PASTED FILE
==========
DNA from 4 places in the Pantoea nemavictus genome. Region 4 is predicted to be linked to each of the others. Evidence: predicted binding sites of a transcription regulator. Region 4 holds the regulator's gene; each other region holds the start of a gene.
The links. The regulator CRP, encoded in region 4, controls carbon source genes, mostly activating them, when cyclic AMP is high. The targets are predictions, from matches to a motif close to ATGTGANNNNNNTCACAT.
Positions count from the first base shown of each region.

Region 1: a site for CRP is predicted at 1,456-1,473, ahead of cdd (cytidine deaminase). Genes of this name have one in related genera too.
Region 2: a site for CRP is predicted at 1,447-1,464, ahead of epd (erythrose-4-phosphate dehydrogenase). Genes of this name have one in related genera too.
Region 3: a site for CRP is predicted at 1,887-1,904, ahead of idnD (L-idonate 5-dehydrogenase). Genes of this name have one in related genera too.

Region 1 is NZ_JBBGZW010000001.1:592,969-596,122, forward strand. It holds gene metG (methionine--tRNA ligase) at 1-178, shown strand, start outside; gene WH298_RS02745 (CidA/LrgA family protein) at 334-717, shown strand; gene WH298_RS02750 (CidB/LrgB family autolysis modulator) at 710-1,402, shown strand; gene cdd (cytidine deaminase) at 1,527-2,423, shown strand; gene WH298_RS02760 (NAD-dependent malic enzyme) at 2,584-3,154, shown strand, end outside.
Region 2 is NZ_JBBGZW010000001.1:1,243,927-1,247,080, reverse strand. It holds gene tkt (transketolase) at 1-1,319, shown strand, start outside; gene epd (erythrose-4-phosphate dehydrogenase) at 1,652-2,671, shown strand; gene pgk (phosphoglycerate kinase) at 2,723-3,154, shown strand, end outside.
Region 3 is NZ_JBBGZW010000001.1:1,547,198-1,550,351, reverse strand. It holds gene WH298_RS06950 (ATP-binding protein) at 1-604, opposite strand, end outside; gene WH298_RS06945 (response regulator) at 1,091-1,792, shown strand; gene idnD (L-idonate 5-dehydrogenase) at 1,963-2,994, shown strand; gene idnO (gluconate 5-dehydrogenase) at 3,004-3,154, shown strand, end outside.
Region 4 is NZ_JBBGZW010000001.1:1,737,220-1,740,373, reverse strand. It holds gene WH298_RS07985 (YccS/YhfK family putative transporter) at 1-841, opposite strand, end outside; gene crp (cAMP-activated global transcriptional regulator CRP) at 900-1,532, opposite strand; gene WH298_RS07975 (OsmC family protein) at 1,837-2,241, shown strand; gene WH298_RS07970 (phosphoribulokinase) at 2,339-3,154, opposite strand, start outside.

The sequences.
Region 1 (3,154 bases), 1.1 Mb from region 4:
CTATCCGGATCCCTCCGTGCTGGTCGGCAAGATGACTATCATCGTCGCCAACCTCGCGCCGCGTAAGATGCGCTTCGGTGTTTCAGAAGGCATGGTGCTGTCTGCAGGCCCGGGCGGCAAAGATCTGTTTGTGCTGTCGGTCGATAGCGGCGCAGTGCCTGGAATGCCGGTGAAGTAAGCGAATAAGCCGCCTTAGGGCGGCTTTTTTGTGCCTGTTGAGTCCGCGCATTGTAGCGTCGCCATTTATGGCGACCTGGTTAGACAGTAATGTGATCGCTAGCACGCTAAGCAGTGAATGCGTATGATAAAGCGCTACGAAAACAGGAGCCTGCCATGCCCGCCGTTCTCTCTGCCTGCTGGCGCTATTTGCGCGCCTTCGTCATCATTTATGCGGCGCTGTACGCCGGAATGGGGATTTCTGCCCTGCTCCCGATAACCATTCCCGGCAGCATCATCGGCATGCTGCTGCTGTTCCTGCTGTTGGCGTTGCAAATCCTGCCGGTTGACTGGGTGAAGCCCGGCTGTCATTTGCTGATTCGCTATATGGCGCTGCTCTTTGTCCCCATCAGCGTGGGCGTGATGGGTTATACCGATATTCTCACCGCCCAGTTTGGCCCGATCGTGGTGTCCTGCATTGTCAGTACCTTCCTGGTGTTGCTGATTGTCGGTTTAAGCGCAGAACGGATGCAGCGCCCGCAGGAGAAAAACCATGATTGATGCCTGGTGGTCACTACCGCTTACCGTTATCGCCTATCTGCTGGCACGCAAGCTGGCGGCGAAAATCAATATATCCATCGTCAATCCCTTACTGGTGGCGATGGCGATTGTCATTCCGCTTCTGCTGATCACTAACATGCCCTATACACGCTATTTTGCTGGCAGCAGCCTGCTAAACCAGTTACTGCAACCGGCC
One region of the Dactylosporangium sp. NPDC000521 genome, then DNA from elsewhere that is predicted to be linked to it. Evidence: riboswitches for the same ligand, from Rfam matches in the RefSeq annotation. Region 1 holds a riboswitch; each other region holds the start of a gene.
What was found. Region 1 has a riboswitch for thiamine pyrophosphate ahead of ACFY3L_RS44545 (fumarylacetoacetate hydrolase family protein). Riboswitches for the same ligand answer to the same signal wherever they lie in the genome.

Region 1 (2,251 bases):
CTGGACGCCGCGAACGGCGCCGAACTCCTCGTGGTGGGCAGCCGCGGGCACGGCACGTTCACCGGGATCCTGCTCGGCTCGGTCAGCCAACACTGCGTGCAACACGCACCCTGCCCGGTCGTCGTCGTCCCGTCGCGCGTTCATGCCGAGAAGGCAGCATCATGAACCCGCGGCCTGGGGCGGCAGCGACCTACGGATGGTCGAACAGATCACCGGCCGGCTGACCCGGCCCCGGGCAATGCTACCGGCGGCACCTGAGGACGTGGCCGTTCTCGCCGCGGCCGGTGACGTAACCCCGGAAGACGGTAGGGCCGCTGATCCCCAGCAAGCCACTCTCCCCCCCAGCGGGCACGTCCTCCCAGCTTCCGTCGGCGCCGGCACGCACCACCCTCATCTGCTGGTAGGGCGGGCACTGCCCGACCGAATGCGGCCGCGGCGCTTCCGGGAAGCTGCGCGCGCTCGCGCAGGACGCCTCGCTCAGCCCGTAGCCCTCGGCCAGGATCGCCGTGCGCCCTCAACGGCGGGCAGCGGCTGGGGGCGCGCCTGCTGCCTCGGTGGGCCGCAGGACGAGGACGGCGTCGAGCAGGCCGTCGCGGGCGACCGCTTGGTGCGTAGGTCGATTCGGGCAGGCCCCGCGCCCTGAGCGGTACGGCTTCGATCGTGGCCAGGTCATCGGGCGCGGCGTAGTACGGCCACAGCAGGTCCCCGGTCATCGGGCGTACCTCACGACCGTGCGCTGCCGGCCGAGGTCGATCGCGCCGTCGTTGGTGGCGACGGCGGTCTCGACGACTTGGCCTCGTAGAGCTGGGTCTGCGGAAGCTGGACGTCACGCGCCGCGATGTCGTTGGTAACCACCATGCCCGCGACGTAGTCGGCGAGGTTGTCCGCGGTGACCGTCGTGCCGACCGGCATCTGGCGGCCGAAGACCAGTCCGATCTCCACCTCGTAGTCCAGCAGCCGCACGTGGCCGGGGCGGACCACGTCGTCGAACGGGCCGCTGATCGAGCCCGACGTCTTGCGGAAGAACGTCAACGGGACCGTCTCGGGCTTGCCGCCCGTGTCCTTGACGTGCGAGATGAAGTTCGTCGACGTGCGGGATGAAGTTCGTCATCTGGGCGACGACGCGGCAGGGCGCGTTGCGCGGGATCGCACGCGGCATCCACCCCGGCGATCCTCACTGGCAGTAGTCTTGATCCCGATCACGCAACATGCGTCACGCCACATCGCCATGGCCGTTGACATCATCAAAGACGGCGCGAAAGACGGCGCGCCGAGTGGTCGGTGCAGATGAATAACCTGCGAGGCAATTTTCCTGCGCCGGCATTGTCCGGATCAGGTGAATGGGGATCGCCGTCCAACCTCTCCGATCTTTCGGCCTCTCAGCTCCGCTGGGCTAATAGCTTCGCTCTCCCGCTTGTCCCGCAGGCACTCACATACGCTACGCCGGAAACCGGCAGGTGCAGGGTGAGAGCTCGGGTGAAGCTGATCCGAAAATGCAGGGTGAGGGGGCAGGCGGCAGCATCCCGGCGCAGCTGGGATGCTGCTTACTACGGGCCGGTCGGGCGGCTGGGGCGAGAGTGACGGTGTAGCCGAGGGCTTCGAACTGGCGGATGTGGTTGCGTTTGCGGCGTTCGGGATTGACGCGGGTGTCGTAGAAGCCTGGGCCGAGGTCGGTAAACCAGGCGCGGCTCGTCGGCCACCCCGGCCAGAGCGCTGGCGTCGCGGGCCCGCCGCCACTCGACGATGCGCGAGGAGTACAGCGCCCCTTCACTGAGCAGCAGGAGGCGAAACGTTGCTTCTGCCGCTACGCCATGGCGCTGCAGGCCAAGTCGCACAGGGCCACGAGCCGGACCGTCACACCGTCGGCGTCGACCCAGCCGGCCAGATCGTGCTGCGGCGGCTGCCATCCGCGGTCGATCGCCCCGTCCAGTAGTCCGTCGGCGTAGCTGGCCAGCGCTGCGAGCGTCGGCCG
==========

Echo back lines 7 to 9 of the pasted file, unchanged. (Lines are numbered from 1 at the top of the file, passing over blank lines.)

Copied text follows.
Region 1 is NZ_JBBGZW010000001.1:592,969-596,122, forward strand. It holds gene metG (methionine--tRNA ligase) at 1-178, shown strand, start outside; gene WH298_RS02745 (CidA/LrgA family protein) at 334-717, shown strand; gene WH298_RS02750 (CidB/LrgB family autolysis modulator) at 710-1,402, shown strand; gene cdd (cytidine deaminase) at 1,527-2,423, shown strand; gene WH298_RS02760 (NAD-dependent malic enzyme) at 2,584-3,154, shown strand, end outside.
Region 2 is NZ_JBBGZW010000001.1:1,243,927-1,247,080, reverse strand. It holds gene tkt (transketolase) at 1-1,319, shown strand, start outside; gene epd (erythrose-4-phosphate dehydrogenase) at 1,652-2,671, shown strand; gene pgk (phosphoglycerate kinase) at 2,723-3,154, shown strand, end outside.
Region 3 is NZ_JBBGZW010000001.1:1,547,198-1,550,351, reverse strand. It holds gene WH298_RS06950 (ATP-binding protein) at 1-604, opposite strand, end outside; gene WH298_RS06945 (response regulator) at 1,091-1,792, shown strand; gene idnD (L-idonate 5-dehydrogenase) at 1,963-2,994, shown strand; gene idnO (gluconate 5-dehydrogenase) at 3,004-3,154, shown strand, end outside.